Storks breeding in Britain

The first British born stork chicks for more than 600 years...
26 May 2020

Interview with 

Lucy Groves, Durrell Wildlife Conservation Trust


White storks


Recently, white storks have become parents for the first time in six hundred years. They are large, migratory birds and we know they used to spend warmer months in Britain because old bones have been found and there’s a cultural legacy in various place names in the south of England. But thanks to being large and delicious, and coupled with the loss of their wetland habitats, they stopped seeing the UK as home and have steadfastly refused to breed here since the year 1416. The birth of the chicks has come about thanks to the White Stork Project, a partnership between landowners and conservationists. More than 150 rehabilitated and captive-bred white storks have been brought to the south of England in recent years to kick start the programme. Eva Higginbotham spoke to the project’s Lucy Groves...

Lucy - Most of the birds that came to us in 2016 were young birds that had been injured, so they're only just reaching sexual maturity, which is why we haven't really had much luck with them up until now. We did have a pair who attempted to breed last year; they had three eggs, which failed to hatch, and the female was just under four years old, so we think possibly with her those were just infertile eggs because of her age. And she and her partner from last year are the pair that have managed to hatch three chicks this year. Which is fantastic.

Eva - Fantastic, so it's three chicks that have hatched - when did that happen?

Lucy - In that first nest... so we've got three nests, and only two of them ended up having eggs in. This pair, they hatched their eggs on the 6th of May, so they're only just coming up for two weeks old. And we went out with our drone on Monday to check the second nest, and I can now confirm that we've actually got another three chicks in the second nest! So we've got two separate nests with chicks in, which is really exciting.

Eva - Super exciting. Fantastic. So what's the life like for a newly-hatched stork chick?

Lucy - The parents are really, really attentive. It's 33 days' incubation period, so they're really good, they take it in turns, they both work equally hard to make sure that those eggs stay safe, and when the chicks hatch as well. So they're being brooded by the parents and they are being sat on, kept nice and warm; although with the sunny weather that we've had today, I've actually noticed that the adults are standing and holding their wings out to shelter them from the blazing sun. So they're doing a really good job. And it takes 60 days for them to fledge, it's quite a long period; and adults will be going off foraging - they eat mainly insects, but they will also take small mammals, they'll take fish, things like that, but this time of the year when all the bugs and that are hatching out it's mainly the insects - and the adults will actually regurgitate the food back onto the nest. Unlike other birds that get the food regurgitated straight into the chick's mouth, it's regurgitated onto the nest and the chicks help themselves to it.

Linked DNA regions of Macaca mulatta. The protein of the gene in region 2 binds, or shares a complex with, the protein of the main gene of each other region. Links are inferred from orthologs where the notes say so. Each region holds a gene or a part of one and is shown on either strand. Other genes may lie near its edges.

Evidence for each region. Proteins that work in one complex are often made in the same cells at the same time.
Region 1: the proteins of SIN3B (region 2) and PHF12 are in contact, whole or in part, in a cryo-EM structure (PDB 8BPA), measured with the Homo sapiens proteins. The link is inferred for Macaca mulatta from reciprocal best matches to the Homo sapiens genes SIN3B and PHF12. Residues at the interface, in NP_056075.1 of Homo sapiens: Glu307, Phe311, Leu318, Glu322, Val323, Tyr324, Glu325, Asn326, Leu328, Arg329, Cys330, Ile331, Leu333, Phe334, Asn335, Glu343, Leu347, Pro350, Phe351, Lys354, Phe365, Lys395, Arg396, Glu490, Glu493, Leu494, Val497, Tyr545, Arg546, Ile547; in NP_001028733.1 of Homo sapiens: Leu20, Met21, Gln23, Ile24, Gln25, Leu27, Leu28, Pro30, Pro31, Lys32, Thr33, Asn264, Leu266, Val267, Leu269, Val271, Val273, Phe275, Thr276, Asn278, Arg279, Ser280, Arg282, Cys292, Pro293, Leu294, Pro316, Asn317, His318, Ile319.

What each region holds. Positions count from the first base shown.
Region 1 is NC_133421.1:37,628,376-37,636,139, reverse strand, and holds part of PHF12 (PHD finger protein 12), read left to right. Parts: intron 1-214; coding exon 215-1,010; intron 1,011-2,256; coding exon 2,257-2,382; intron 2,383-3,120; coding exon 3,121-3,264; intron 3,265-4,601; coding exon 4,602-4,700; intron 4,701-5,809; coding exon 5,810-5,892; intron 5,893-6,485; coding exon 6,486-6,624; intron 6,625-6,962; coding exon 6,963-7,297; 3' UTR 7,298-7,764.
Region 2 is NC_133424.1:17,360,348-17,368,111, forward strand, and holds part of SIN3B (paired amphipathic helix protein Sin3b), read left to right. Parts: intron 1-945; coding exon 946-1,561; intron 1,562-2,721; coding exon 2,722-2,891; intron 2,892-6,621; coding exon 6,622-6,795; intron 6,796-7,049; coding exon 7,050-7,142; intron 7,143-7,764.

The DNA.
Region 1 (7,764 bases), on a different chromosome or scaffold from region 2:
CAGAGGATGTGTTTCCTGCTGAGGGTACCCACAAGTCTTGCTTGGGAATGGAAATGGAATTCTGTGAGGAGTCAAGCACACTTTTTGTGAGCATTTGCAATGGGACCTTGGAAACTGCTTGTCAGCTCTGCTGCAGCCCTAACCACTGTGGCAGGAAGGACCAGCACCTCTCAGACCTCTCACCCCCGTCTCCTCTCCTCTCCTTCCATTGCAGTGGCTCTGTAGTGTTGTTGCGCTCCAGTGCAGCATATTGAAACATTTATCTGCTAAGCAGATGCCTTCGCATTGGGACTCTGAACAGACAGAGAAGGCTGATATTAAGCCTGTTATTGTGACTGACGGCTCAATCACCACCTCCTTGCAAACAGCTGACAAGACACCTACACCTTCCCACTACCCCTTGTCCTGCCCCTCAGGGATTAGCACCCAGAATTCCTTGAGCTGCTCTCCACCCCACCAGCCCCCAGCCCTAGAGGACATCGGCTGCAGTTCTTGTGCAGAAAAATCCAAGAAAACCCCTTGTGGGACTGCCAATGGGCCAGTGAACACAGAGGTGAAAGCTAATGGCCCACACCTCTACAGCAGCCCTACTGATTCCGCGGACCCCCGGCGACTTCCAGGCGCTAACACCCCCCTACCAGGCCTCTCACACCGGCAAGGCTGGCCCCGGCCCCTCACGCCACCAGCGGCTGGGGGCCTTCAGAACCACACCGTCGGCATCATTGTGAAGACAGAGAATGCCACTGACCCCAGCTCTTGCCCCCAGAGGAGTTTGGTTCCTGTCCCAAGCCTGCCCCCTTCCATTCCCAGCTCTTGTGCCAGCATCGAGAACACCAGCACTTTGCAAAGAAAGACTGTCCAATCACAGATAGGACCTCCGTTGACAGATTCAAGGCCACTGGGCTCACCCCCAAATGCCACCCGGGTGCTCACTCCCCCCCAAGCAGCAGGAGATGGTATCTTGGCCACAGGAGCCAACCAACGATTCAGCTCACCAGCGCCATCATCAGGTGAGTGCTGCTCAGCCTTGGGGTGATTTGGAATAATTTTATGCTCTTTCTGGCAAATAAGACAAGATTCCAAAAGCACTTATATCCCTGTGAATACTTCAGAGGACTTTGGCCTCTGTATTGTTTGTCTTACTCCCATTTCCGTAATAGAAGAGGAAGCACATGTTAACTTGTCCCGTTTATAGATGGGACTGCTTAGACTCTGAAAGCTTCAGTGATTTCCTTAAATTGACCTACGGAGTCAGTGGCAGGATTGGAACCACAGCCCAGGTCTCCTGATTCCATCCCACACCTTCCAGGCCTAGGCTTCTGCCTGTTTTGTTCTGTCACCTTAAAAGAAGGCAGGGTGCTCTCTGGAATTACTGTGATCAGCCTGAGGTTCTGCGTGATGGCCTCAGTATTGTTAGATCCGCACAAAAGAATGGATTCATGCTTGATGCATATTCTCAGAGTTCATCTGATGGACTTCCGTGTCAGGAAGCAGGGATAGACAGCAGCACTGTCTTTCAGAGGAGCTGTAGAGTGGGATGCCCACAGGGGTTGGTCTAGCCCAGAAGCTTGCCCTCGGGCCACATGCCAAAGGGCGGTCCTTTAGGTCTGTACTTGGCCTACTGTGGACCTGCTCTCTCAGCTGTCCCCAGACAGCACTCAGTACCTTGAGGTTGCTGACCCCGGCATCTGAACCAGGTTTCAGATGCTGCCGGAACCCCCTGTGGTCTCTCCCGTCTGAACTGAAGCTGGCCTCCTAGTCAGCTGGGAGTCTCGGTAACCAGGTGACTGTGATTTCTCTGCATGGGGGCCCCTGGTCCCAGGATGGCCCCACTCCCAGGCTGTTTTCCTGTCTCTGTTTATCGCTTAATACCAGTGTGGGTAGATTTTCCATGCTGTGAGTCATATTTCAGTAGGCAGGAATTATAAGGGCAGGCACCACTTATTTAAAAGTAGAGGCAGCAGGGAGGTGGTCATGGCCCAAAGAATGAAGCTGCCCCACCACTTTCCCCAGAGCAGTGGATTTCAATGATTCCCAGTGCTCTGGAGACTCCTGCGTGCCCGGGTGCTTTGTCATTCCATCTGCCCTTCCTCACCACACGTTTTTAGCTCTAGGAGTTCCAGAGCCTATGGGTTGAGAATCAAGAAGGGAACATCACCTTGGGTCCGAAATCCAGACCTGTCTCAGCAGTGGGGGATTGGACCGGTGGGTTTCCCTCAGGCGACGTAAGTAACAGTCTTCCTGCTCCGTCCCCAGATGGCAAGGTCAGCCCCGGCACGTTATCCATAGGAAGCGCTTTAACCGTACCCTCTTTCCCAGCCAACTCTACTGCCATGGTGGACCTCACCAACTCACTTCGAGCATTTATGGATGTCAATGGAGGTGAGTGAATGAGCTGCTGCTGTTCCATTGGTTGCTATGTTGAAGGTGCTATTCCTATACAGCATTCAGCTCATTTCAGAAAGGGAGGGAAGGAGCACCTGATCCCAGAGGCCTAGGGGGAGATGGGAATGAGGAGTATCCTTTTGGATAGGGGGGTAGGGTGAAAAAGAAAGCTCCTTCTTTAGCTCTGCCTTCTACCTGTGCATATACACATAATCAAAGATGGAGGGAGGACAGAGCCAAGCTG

Eva - So what might this success mean for conservation efforts around the UK, in terms of birds?

Lucy - One of the things that's really interesting with the white stork project is that these birds are so charismatic; they're really large, they're beautiful birds. And we're using them not just to reintroduce a missing species, but to engage people, to reconnect people with nature, and get people talking about habitats and ecosystems and how things work. And what we're hoping is that it will drive awareness and pro-conservation behaviour change, and just wake people up to the issues that are out there. But also, in and around these areas where we're releasing these storks, we're talking to local landowners, we're looking at ways that we can improve the habitats, we're looking at the ways that perhaps using less pesticides will have great impact on the health of the storks, but also other species as well. So we're hoping it will have a knock-on effect, a positive knock-on effect, for other species that may need our help. Conservation is one of those things; it's quite difficult to get funding for 'little brown jobs', as they're normally called: small birds, small animals that are really, really important in ecosystems, but they're not quite as charismatic. So the white stork, we're hoping, can be a flagship species to drive these really important conversations and get people looking at the way that they're managing the land, not just for the storks, but for everything else as well.

For more on the history of white storks in the UK, listen to our interview with conservation biologist Alexander Lees.


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